Despite the importance of proper tooth brushing in preventing oral and dental health problems, most Indonesians do not brush their teeth correctly.
“Only 2.8 percent of the population have brushed their teeth correctly, doing so at least twice a day before bedtime and after breakfast,” explained Head of Professional Marketing Personal Care at Unilever Indonesia, Ratu Mirah Afifah.
Ratu Mirah Afifah revealed this during a free dental check-up and treatment event for 750 elementary school students, children with special needs, and the general public in Yogyakarta as part of the 2023 National Dental Health Month at the UGM Faculty of Dentistry on Tuesday, September 12.
This low awareness has led to a high incidence of dental and oral problems, such as dental cavities, which affect 88 percent of the population, requiring them to have regular dental check-ups every year.
“Interestingly, 95.5 percent of Indonesians admit that they have not seen a dentist in a year,” she added.
Afifah added that the population’s sugar consumption trend is increasing yearly. It is projected that by the end of 2023, sugar consumption in the population will increase by up to 9 percent compared to 2019. This serious issue needs collective attention to promote dental health in the community.
“We cannot completely avoid sugar, but its consumption can be limited and balanced with the correct and regular tooth brushing behavior and visits to the dentist,” she explained.
Dean of the UGM Faculty of Dentistry and Chair of AFDOKGI, Professor Suryono, emphasized the importance of raising public awareness of proper tooth brushing. Brushing teeth should not be done carelessly; for example, choosing a toothbrush that fits the size of one’s mouth, brushing gently, and selecting the type of bristles that match the condition of the teeth and gums.
“If possible, choose soft bristles because hard ones can damage or erode the enamel of the teeth,” he explained.
He stressed that families should instill the behavior of cleaning teeth correctly and adequately as early as possible, starting with the habit of brushing teeth at least twice a day in children.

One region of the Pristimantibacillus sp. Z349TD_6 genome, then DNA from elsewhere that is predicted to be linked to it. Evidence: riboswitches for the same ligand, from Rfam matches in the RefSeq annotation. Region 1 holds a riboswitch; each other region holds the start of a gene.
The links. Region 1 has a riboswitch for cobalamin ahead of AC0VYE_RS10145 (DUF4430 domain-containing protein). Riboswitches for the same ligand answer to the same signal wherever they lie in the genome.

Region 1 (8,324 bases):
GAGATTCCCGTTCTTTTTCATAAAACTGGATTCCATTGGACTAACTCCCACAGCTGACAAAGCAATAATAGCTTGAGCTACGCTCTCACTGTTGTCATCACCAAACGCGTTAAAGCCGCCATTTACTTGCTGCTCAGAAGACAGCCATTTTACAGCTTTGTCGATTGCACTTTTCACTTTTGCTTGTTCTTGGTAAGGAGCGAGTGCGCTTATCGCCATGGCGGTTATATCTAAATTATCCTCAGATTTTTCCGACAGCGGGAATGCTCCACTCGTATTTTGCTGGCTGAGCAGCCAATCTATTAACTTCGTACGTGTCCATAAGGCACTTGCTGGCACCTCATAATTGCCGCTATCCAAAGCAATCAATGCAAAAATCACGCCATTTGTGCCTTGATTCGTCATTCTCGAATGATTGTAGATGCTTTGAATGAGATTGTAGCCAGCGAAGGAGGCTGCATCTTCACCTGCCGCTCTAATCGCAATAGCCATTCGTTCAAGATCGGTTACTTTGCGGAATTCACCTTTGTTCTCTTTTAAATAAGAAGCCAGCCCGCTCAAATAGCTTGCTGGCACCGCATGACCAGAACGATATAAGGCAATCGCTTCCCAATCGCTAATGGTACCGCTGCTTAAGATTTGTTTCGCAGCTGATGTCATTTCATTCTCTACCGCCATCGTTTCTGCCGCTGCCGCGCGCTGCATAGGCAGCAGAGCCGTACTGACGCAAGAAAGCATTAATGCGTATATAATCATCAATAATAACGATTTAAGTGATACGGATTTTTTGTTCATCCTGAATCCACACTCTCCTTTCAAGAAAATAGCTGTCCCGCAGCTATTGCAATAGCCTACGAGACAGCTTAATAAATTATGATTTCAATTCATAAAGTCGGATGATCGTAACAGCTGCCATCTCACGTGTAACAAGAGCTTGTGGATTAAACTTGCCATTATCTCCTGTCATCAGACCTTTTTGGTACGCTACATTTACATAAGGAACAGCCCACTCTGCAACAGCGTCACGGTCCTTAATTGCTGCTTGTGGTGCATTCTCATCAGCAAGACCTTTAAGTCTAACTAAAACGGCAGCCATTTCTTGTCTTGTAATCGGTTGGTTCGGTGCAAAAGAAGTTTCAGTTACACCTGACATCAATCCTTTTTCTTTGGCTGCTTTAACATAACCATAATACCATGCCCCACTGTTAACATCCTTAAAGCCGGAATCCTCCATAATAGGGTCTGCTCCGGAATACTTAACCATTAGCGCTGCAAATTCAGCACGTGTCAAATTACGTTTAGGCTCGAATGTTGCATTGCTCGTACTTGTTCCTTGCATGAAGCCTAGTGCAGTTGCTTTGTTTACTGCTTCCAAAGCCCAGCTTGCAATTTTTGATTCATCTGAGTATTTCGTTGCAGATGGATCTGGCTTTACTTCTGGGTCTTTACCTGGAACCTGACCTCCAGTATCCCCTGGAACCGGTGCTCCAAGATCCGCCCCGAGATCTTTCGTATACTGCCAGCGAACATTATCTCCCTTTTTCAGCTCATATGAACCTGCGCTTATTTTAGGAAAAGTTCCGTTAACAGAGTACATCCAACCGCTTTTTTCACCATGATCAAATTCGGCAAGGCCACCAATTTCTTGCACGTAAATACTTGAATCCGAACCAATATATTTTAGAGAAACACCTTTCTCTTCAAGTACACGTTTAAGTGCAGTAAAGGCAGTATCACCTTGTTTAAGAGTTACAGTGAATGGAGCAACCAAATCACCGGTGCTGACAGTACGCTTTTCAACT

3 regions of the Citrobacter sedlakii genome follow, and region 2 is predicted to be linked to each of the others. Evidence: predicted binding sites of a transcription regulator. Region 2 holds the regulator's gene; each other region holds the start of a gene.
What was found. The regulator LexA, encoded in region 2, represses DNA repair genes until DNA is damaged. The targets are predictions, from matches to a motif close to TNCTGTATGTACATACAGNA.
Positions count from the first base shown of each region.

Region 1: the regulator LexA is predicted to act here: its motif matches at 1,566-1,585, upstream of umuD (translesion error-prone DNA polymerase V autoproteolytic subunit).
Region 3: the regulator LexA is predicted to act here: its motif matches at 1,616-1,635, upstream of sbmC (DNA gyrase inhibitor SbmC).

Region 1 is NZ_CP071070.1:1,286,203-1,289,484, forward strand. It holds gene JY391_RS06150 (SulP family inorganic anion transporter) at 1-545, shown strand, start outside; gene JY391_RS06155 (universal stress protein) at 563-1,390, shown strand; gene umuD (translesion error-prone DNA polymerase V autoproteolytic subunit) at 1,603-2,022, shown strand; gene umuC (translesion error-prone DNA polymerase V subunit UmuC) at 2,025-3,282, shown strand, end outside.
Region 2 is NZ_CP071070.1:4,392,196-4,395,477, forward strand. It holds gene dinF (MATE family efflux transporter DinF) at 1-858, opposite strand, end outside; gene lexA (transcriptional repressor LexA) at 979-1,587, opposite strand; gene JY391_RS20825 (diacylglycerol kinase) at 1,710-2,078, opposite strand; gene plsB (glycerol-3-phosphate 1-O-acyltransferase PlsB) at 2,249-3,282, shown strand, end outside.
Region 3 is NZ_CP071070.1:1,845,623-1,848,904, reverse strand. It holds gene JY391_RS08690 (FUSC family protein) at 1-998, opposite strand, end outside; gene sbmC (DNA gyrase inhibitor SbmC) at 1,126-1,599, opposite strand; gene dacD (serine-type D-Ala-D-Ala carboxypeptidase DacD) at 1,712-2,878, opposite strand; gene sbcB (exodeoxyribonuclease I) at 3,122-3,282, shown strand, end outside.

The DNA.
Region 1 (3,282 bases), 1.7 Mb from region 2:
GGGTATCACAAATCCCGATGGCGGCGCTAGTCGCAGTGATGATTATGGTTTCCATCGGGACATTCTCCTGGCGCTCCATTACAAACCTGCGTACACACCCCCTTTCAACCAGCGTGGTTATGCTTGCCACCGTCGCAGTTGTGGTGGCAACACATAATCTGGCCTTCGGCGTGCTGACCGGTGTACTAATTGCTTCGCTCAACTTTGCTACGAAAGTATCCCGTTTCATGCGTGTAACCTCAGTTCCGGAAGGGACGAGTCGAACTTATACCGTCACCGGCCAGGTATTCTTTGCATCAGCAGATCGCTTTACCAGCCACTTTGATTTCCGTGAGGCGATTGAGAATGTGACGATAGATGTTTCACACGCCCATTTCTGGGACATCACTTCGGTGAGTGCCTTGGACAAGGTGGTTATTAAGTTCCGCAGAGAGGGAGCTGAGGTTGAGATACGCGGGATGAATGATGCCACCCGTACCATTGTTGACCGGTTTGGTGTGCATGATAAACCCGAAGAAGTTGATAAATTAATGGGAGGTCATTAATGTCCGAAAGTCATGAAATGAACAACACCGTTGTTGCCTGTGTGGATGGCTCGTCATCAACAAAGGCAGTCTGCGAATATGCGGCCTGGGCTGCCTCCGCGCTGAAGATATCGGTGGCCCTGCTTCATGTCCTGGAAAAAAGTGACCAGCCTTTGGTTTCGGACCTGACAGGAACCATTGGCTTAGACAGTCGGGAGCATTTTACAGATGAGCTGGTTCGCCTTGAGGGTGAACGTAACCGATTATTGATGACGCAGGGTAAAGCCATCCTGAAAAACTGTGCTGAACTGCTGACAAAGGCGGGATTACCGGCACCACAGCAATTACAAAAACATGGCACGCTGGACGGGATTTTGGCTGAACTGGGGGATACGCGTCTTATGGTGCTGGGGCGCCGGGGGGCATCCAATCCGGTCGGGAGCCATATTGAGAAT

“The data in Indonesia shows that only 2.8 percent of the population is brushing their teeth correctly; in Yogyakarta, it has reached 6 percent of its population brushing their teeth correctly,” Professor Suryono said.
This condition, he continued, is due to the efforts made by the UGM Faculty of Dentistry, local governments, and related partners who have been actively educating the community about maintaining oral and dental health, including brushing teeth correctly.
Chair of the PB PDGI, Usman Sumantri, highlighted the community’s need to improve dental and oral health, accompanied by adequate access to dental care.
The number of dentists in Indonesia is still inadequate, with a shortage of dentists, especially specialists. Therefore, there is a need to increase the number of dental graduates and admissions to dental faculties.
“The total number of dentists in Indonesia is 43,000, including general dentists and specialists. However, the number of specialists is less than 5,000, which is still very limited, and most of them are concentrated in cities,” he explained.
Regarding high sugar consumption, Dentist Sumantri urged the public to balance it with a healthy lifestyle to maintain dental and oral health. High sugar consumption without a healthy lifestyle can contribute to an increase in the number of dental cavities by up to 31 percent.
UGM Vice Rector for Student Affairs, Community Service, and Alumni Dr. Arie Sujito stated that UGM continues encouraging its academic community and the public to adopt a healthy lifestyle.
This is realized through various programs, including community service through cooperation and collaboration among universities, the community, and partners to promote community health.
Therefore, he appreciated the activities conducted by the UGM Faculty of Dentistry and Unilever Indonesia, which facilitated free dental check-ups and treatments for the public.
Deputy Governor of the Yogyakarta Special Region, KGPAA Paku Alam X, mentioned that oral and dental diseases remain a health issue in Indonesia. Therefore, public awareness of maintaining oral and dental health needs to be raised.
“Let us together increase our spirit of concern and commitment to take concrete action to promote dental health and achieve a healthy Indonesia,” he said.
The 2023 National Dental Health Month at the UGM Faculty of Dentistry had the theme “Healthy Smile of Indonesia, Healthy Mouth and Strong Teeth.”
It was organized through a collaboration between the Indonesian Dental Association (PDGI), the Association of Indonesian Dental Faculties (AFDOKGI), the Association of Dental and Oral Hospitals of Indonesia (ARSGMPI), and Unilever Indonesia.
It featured Raisa Andriana and Hamish Daud, who are Pepsodent brand ambassadors.